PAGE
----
Dollars Mocap: Full Body Webcam Motion Capture (Including Hands and Fingers) For iClone and Cartoon Animator

Even though I should be further away from the camera Dollars Mocap MONO still does a good job of  tracking my arms, hands and fingers. Ever since I wrote my series on becoming a VTuber , discovering it was possible to do full body motion capture, including hands and fingers, with just software and a webcam, I've been on the look out for any motion capture software that can bring that functionality to Cartoon Animator. Dollars Mocap is a low cost motion capture application with a free trial that I learned about through the YouTube Channel Digital Puppets  and their test video . It can record full body, upper body, arms and hands, and facial mocap from a live video source or pre-recorded video. Investigating further, I discovered not only does Dollars Mocap have a free iClone7, iClone8 character profile file download (look for it at the bottom of the main program download page), so you can use the saved motions with iClone8, they've also got a demo video for how to convert your

Five AI Generative Image to Video Tools For Animation You Can Try Free Right Now

The Emo Girl Character created by Start Animating. A I generative video isn't new but it is the next big thing in the visual imaging space as various development teams work to perfect the generated output.  Just like generating still images AI video sometimes struggles with physics, arm and hand movement, and the general structure of things. However it is getting better and, as is the catch cry of all AI development, this is the worst it will ever be, because it's improving fast. If you're an animator one current potential use of generative AI video is to animate your key frames, as opposed to generating something entirely from a text prompt. Starting with an image helps to keep your characters and art style consistent across AI generations. With that in mind I tried five, free image to video AI generators to see what their potential might be and whether they can handle cartoon style characters well. Note all but the last entry on the list do not create any sound with the

Eric W. Schwartz: Cartoonist, Animator and Amiga Die Hard

July 1992 Edition, CU Amiga Featuring Amy the Squirrel. American Cartoonist, Eric W. Schwartz , (whose unofficial Amiga Icon, Amy the Squirrel, is pictured on the July 92 edition of CU Amiga cover on the right) is my only real animation hero. Sure there are the big names like Disney , Chuck Jones , Tex Avery and even Preston Blair whose influences can all be seen in my own cartoons but Eric did what none of the others could. He showed that really great 2D computer animation was within my reach with little more than an Amiga Computer , a copy of Deluxe Paint and Moviesetter . This was at a time when computer based animation was in its infancy (outside of computer game animation) and Flash was something that lights did. There were many great Amiga artists but Eric was really the only one consistently making very funny, traditional style animations. His humor and drawing style is heavily influenced by classic Warner Brothers and Disney cartoons but he managed to build on this,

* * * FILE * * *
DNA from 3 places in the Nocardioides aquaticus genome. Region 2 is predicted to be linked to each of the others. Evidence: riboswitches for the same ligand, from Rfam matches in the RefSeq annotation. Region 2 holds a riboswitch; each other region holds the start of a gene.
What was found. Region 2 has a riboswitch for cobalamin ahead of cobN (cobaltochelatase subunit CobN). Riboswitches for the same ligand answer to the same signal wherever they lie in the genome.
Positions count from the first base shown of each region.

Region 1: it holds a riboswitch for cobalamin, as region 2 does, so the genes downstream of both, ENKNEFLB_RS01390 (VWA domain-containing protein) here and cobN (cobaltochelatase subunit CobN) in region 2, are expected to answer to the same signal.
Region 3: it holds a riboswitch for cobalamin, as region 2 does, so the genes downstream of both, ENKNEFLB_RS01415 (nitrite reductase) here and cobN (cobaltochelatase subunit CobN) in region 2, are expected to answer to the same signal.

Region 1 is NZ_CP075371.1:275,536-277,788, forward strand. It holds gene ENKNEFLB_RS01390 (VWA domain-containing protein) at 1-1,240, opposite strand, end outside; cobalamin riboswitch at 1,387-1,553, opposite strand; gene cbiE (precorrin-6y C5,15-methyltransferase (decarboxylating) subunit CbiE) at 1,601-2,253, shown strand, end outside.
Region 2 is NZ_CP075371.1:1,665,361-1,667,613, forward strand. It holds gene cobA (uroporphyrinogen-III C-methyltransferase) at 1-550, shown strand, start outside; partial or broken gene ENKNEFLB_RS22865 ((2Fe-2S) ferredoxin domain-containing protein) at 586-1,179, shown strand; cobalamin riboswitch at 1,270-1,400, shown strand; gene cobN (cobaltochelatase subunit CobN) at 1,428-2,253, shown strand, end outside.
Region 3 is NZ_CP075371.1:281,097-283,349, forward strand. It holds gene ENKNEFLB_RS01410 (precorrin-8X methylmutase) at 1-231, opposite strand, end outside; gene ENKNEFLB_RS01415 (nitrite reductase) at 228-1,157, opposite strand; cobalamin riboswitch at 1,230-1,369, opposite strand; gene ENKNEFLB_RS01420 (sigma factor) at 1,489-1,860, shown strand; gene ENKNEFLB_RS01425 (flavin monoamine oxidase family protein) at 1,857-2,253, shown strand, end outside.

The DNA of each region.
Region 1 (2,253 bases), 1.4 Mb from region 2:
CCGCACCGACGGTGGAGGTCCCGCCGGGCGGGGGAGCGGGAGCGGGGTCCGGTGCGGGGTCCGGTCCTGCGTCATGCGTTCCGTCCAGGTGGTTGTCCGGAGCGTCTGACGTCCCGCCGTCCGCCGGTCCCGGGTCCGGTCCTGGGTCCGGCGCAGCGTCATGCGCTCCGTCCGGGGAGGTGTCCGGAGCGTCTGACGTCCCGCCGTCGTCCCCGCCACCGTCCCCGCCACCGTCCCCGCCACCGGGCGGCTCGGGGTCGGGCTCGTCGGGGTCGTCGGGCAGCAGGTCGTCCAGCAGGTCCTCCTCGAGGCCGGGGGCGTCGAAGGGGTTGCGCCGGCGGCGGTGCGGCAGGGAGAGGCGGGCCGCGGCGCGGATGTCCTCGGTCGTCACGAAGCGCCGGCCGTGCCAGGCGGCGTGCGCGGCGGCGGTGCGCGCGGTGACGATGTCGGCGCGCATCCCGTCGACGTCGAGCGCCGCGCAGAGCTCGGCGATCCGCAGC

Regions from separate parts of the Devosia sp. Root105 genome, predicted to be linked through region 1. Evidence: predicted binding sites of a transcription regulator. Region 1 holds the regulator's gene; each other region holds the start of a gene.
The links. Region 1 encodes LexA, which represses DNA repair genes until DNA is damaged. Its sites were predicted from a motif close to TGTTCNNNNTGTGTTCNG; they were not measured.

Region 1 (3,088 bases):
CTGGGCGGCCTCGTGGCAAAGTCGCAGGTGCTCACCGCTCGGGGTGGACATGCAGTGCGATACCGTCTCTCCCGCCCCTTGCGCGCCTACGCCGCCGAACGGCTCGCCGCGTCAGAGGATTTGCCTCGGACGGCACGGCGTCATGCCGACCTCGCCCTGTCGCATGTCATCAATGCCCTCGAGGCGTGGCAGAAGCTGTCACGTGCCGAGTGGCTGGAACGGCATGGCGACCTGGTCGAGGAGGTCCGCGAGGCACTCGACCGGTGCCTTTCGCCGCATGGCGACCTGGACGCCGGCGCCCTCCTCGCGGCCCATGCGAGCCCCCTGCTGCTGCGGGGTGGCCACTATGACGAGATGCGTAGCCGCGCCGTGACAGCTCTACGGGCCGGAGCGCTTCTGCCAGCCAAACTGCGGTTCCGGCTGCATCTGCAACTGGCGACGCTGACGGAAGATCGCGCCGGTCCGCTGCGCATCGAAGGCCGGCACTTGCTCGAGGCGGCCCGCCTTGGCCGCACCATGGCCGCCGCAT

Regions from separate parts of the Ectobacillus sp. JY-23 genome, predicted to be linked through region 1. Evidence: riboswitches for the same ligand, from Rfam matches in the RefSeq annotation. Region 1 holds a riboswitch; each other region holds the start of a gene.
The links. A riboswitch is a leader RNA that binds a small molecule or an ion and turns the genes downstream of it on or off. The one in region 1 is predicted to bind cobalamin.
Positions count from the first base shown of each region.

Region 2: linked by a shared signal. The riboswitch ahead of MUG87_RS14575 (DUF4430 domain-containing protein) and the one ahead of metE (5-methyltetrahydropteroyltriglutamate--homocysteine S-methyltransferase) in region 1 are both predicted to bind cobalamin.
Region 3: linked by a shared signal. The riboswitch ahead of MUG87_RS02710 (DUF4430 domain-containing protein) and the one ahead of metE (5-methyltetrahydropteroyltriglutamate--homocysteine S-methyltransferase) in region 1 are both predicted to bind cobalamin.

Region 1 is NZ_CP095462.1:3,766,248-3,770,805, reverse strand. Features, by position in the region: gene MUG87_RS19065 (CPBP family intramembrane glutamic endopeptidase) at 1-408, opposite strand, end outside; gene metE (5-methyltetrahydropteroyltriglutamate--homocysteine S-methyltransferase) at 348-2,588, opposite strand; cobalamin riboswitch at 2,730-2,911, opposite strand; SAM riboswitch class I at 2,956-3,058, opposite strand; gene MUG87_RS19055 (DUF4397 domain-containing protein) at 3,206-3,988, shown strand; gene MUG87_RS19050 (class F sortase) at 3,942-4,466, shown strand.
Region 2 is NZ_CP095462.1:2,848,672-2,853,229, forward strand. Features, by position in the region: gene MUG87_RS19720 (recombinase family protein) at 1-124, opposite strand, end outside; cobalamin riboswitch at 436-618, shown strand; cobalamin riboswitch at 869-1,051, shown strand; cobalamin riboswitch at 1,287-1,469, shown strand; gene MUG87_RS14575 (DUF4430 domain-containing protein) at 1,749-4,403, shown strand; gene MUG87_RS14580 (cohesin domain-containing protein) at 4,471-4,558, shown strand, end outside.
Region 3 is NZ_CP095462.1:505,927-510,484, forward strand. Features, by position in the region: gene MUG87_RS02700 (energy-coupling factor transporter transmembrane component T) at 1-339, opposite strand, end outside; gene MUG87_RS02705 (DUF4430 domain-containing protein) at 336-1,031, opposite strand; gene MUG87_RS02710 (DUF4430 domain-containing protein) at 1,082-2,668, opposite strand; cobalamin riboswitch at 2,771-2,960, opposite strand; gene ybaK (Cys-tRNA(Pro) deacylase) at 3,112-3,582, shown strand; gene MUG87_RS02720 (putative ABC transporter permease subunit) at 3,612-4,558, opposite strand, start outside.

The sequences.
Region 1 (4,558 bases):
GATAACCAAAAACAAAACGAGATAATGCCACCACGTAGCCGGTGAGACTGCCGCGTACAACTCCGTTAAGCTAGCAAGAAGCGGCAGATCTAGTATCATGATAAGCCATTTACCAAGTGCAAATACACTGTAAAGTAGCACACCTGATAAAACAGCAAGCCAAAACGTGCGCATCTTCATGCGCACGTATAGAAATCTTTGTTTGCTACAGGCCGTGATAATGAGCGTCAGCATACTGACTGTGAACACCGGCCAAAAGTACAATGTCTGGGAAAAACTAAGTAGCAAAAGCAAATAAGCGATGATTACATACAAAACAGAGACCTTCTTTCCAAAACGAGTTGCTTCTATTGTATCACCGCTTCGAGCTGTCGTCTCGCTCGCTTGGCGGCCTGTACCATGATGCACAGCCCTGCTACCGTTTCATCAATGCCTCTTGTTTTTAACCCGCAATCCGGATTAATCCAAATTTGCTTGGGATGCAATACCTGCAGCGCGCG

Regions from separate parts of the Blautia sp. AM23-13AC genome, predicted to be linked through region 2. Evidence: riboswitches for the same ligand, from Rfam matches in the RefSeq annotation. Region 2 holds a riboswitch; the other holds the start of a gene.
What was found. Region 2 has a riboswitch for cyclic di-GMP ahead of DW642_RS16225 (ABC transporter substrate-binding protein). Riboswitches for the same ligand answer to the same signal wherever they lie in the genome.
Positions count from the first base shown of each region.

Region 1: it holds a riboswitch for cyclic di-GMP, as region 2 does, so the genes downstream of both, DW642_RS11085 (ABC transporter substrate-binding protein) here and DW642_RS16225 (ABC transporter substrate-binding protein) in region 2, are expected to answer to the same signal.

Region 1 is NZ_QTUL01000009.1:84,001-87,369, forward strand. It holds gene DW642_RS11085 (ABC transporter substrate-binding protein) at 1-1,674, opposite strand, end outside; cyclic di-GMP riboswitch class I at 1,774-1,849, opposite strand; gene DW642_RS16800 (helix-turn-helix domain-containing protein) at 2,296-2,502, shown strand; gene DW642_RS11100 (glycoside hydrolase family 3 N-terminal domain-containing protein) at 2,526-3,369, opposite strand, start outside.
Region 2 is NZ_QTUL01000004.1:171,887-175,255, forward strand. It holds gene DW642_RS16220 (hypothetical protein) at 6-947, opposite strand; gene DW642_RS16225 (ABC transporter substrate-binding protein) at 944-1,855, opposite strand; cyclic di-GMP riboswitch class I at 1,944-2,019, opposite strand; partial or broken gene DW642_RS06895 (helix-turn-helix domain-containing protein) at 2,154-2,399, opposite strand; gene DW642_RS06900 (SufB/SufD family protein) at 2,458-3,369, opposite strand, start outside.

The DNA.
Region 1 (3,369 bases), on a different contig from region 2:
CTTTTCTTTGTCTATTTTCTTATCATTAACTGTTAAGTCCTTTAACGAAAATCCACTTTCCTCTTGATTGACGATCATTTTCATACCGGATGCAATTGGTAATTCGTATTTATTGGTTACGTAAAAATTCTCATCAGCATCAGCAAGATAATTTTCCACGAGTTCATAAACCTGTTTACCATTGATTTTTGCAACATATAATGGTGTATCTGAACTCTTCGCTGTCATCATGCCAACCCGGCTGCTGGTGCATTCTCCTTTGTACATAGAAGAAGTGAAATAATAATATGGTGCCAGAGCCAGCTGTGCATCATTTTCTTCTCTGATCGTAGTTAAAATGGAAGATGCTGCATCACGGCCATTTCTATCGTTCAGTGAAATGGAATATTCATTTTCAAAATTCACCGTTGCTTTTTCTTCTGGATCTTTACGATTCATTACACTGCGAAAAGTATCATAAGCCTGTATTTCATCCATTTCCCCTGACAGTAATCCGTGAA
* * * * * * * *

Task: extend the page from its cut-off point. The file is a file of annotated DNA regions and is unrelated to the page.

Animation Paper V5.0 Alpha 2 Pre-release

Animation Paper V5.0 Alpha 2 Pre-release. Animation Paper strives to be the best tool for digital hand drawn animation by not only recreating the traditional animator's table in a modern user interface, but also automating many of the more tedious processes so you can focus almost entirely on drawing. At the time of writing Animation Paper V5.0 is only available as an Alpha 2 Pre-release, and still does not have all of its features implemented, such as the ability to add audio (due to be part of the Alpha 3 release scheduled for the end of May 2020). Animation Paper has been completely redesigned and updated from th hand drawn animation app that was formerly known as Plastic Animation Paper (PAP) which, at the time, was easily one of the best apps for the sole purpose of creating hand drawn digital animation roughs. You can still download PAP completely free from the Animation Paper website . If you look past the extremely dated 90's interface it's still a great tool. I wr